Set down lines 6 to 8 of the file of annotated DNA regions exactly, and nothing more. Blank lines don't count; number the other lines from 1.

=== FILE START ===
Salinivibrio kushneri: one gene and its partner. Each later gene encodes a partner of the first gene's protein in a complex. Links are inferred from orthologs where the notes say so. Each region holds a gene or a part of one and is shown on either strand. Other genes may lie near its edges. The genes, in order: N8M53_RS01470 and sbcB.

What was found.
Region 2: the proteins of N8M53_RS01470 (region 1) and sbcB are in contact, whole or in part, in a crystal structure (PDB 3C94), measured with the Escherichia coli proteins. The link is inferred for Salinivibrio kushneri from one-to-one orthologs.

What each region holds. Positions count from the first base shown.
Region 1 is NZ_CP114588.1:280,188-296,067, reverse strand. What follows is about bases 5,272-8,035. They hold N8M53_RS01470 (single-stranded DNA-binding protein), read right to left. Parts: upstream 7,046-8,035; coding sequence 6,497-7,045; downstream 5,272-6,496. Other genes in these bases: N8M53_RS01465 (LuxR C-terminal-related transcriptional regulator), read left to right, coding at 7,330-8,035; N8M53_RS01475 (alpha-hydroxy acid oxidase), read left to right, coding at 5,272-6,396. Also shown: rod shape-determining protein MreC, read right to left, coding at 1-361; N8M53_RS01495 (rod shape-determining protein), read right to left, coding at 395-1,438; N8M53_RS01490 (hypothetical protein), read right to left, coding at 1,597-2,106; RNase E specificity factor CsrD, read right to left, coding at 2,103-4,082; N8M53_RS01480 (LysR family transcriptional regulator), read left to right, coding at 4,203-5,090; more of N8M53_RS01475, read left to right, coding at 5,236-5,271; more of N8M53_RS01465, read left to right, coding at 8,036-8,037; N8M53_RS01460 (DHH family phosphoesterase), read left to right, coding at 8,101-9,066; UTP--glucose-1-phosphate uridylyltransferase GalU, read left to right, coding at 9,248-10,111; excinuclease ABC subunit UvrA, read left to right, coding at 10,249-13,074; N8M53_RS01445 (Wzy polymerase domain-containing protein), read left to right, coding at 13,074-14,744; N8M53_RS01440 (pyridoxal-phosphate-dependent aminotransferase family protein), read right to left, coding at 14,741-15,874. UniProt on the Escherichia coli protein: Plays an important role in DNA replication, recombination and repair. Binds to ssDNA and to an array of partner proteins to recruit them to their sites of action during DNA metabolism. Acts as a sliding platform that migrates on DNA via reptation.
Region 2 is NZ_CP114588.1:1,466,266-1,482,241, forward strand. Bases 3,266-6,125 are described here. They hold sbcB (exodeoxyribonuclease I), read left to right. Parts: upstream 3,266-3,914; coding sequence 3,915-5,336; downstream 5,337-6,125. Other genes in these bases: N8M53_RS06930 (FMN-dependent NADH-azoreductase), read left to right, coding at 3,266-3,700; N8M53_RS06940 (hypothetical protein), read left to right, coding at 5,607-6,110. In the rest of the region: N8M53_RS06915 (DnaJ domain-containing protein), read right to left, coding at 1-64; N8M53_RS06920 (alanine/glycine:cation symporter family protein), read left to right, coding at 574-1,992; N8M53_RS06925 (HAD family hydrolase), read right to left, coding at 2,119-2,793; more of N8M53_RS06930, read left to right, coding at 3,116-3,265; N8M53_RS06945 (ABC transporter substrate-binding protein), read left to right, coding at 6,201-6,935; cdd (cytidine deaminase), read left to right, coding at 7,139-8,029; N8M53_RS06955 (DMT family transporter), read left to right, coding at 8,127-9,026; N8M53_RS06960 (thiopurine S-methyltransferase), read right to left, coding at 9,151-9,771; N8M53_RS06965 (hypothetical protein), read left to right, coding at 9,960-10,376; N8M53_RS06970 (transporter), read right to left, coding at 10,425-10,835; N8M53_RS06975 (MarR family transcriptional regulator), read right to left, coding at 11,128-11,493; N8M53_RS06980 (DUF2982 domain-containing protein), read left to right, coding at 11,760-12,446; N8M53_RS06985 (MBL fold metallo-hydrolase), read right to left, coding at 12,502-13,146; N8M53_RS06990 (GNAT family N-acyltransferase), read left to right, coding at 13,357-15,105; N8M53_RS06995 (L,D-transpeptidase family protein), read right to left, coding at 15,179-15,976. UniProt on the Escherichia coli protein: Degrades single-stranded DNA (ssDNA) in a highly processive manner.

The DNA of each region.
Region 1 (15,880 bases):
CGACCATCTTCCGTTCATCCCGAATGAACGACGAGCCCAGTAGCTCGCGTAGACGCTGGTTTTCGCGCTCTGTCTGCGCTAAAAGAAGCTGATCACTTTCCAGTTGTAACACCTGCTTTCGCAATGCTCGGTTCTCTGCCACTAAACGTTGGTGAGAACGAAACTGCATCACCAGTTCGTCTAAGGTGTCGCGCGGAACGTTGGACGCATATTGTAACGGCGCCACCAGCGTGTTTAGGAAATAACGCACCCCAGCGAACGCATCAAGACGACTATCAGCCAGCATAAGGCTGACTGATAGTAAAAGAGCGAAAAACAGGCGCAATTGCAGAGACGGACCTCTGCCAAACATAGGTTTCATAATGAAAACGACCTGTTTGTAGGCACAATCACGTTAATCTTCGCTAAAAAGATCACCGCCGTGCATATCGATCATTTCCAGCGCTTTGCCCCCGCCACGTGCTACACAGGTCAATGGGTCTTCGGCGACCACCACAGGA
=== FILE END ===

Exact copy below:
Region 2 is NZ_CP114588.1:1,466,266-1,482,241, forward strand. Bases 3,266-6,125 are described here. They hold sbcB (exodeoxyribonuclease I), read left to right. Parts: upstream 3,266-3,914; coding sequence 3,915-5,336; downstream 5,337-6,125. Other genes in these bases: N8M53_RS06930 (FMN-dependent NADH-azoreductase), read left to right, coding at 3,266-3,700; N8M53_RS06940 (hypothetical protein), read left to right, coding at 5,607-6,110. In the rest of the region: N8M53_RS06915 (DnaJ domain-containing protein), read right to left, coding at 1-64; N8M53_RS06920 (alanine/glycine:cation symporter family protein), read left to right, coding at 574-1,992; N8M53_RS06925 (HAD family hydrolase), read right to left, coding at 2,119-2,793; more of N8M53_RS06930, read left to right, coding at 3,116-3,265; N8M53_RS06945 (ABC transporter substrate-binding protein), read left to right, coding at 6,201-6,935; cdd (cytidine deaminase), read left to right, coding at 7,139-8,029; N8M53_RS06955 (DMT family transporter), read left to right, coding at 8,127-9,026; N8M53_RS06960 (thiopurine S-methyltransferase), read right to left, coding at 9,151-9,771; N8M53_RS06965 (hypothetical protein), read left to right, coding at 9,960-10,376; N8M53_RS06970 (transporter), read right to left, coding at 10,425-10,835; N8M53_RS06975 (MarR family transcriptional regulator), read right to left, coding at 11,128-11,493; N8M53_RS06980 (DUF2982 domain-containing protein), read left to right, coding at 11,760-12,446; N8M53_RS06985 (MBL fold metallo-hydrolase), read right to left, coding at 12,502-13,146; N8M53_RS06990 (GNAT family N-acyltransferase), read left to right, coding at 13,357-15,105; N8M53_RS06995 (L,D-transpeptidase family protein), read right to left, coding at 15,179-15,976. UniProt on the Escherichia coli protein: Degrades single-stranded DNA (ssDNA) in a highly processive manner.

The DNA of each region.
Region 1 (15,880 bases):